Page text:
One of the hype points of blockchain transactions is that they are anonymous and untraceable (at least, this was one of the selling points of bitcoin when I joined the market several years ago). It may sound rather confusing as to why a group of coins will then be dubbed privacy coins, when cryptocurrencies have been touted for their anonymity. It is important to note that privacy coins are an evolution of legacy projects like Bitcoin and Ethereum; they take privacy to a whole new level.
Regular cryptocurrency transactions are anonymous in the sense that the owner of an address is unknown. However, every transaction gets broadcasted publicly on a public ledger, and can be seen by everyone. Why this may not seem like a problem, it means every transaction can be seen and audited, and if a person’s real identity is linked to his online wallet, then his anonymity is compromised.
Privacy coins are not so different from cryptos like Bitcoin and Ethereum, in terms of functionality. Transactions are also broadcasted on a public ledger. However, in order to hide the identity of wallet owners, these wallets and projects adopt a host of options to obscure the link between the sender and receiver, which prevents tracking of the activity of wallet addresses. Some top privacy coins include Monero, ZCash, Dash, and PIVX, amongst many others.
Why Privacy Coins?
Considering the level of anonymity most public ledgers already provide, why should anybody be bothered about increased privacy? For a start, governments are coming in with regulations and if you’ve been in the space long enough, then you’d agree that KYC and AML processes are now part of the signup procedures in most exchanges. Put differently, anybody with access to this centralized data (whether a staff of an exchange or a hacker), can link your digital transactions to your offline personality. This can be particularly dangerous considering the fact that there have been kidnap cases with criminals asking for bitcoin payments.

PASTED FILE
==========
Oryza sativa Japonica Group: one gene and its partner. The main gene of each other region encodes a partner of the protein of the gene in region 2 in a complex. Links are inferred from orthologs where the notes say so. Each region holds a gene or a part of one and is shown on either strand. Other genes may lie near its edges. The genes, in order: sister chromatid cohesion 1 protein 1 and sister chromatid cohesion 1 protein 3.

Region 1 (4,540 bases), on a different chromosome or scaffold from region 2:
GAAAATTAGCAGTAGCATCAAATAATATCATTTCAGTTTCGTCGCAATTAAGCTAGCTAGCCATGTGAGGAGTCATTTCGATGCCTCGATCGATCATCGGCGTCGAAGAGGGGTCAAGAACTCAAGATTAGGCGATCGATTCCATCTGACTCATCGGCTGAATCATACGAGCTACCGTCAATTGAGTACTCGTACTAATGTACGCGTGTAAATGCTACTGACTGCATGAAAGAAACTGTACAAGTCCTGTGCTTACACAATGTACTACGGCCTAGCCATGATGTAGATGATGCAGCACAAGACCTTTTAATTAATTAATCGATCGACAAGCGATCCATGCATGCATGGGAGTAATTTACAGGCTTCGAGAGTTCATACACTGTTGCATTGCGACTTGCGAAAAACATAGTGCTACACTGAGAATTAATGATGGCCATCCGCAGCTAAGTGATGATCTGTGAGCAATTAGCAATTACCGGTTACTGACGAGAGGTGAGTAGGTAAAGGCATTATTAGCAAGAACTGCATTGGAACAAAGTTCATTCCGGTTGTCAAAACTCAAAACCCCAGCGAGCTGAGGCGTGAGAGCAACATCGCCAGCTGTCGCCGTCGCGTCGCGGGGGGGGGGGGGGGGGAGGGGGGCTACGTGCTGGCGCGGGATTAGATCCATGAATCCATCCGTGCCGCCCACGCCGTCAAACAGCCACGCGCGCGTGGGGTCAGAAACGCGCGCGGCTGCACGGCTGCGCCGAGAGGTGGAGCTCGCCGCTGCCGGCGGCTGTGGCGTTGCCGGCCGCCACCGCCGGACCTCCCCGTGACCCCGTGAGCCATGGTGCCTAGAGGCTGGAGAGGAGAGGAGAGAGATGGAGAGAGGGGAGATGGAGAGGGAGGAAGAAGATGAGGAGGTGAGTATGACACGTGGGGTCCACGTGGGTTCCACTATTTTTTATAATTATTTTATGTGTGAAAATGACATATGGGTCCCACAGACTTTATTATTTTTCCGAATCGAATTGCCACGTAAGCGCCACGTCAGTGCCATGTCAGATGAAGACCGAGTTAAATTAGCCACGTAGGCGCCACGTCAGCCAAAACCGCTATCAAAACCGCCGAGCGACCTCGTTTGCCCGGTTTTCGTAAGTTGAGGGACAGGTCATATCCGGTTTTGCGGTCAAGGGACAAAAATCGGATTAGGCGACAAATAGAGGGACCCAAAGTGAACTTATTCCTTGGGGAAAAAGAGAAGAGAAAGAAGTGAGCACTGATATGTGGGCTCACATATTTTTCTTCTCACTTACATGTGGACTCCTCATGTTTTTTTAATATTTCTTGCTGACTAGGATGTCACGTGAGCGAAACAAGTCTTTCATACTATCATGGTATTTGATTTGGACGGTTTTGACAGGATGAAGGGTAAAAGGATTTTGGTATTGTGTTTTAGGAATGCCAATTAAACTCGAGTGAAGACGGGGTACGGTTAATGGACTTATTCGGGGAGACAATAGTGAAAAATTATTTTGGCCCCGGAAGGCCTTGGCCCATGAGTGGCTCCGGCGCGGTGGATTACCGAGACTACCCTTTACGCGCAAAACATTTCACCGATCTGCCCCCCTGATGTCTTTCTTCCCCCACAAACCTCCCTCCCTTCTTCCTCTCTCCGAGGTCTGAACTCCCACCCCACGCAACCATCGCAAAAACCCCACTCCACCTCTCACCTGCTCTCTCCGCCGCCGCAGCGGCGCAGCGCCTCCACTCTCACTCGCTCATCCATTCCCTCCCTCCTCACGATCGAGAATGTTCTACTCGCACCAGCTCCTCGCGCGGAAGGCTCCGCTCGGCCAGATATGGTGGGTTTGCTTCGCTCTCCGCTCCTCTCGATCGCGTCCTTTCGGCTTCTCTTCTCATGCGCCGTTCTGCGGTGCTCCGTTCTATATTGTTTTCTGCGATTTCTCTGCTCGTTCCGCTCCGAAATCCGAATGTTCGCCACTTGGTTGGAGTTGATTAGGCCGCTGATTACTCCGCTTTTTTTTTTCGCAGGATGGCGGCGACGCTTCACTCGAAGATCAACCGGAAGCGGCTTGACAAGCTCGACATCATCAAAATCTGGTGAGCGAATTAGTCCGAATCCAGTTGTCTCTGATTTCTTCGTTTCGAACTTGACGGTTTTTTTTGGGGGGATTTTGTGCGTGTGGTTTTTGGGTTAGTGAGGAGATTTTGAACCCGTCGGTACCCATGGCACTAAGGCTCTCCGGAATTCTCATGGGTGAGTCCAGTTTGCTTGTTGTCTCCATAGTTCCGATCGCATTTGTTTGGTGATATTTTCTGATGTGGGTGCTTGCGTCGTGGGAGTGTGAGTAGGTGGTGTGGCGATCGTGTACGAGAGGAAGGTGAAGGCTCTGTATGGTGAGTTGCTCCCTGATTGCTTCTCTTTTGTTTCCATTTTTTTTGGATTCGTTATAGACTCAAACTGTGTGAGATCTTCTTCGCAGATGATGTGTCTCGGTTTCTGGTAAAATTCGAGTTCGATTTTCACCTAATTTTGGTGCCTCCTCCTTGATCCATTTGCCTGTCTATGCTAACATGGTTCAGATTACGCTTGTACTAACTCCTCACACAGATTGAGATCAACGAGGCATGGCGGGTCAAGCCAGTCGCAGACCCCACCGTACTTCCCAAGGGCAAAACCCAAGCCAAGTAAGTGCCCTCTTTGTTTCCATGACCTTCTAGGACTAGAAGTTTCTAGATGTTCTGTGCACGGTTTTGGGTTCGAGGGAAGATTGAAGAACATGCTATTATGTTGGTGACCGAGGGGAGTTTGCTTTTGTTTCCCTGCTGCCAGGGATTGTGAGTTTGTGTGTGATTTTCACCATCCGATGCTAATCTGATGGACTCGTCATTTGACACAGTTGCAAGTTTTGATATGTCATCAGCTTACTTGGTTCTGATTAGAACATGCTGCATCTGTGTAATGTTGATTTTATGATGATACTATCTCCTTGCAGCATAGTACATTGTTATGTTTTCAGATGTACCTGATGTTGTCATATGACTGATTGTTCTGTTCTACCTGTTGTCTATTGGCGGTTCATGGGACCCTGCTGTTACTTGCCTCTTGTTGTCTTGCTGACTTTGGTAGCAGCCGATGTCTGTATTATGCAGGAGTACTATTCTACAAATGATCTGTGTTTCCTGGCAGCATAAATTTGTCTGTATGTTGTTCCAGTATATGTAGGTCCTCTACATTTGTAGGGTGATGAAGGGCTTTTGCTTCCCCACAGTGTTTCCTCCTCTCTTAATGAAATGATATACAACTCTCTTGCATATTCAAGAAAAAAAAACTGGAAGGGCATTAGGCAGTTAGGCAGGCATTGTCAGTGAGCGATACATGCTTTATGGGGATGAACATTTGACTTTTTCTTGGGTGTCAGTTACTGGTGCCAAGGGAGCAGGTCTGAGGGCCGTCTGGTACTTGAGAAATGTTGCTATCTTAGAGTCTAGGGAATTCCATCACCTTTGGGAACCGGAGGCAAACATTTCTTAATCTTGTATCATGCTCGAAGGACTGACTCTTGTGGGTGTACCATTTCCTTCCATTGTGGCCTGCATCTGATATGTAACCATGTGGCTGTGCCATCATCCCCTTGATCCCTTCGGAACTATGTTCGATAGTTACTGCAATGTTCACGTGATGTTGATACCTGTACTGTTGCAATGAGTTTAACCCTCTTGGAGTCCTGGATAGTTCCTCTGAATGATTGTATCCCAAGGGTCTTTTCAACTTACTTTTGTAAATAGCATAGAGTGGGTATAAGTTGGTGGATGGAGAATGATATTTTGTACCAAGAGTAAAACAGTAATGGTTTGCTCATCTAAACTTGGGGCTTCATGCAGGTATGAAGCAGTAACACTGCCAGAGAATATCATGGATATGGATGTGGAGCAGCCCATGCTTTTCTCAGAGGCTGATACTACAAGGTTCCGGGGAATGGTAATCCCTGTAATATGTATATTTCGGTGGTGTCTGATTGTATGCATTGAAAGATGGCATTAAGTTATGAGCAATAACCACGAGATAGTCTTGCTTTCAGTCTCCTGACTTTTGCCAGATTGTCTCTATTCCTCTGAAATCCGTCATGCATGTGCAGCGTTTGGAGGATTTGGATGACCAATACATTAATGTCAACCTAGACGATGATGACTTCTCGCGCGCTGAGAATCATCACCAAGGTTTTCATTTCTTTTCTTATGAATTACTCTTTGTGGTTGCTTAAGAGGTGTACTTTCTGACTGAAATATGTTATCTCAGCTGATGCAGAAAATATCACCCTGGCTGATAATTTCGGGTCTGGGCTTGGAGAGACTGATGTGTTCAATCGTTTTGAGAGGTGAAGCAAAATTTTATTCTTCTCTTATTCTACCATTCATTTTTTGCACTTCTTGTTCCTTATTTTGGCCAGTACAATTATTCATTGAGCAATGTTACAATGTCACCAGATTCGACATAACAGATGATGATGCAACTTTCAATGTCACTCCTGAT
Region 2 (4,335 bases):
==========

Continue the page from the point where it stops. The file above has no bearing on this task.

Governments and the powers-that-be can also easily follow the transaction trail and get your real identity, because at some point, we all cash out.
How Privacy Coins Work
Privacy coins conceal the identities of a sender and recipient of a transaction. There are three popular privacy algorithms, namely; RingCT, Coinjoin, and zk-Snarks.
RingCT which is used by Monero involves obscuring the amount moving from one account to another through ring confidential transactions (RingCT). When paired with stealth addresses, transactions can become literally invincible.
Coinjoin was developed by Gregory Maxwell and employs a ‘safety in numbers’ approach to protect the privacy of users. In this protocol, two senders dispatch a transaction of identical amounts, which is then converted to a joint payment. Linking the input and output of such a transaction is practically impossible. Other similar protocols being employed by other crypto projects include Private Send by DASH, and Coin Shuffle by Bitcoin Cash.
Zk-Snarks which stands for “Zero-Knowledge Succinct Non-Interactive Argument of Knowledge” is a protocol used by ZCash. In this case, miners verify transactions without knowing who sent or received the coins. Ethereum is currently testing zk-Snarks.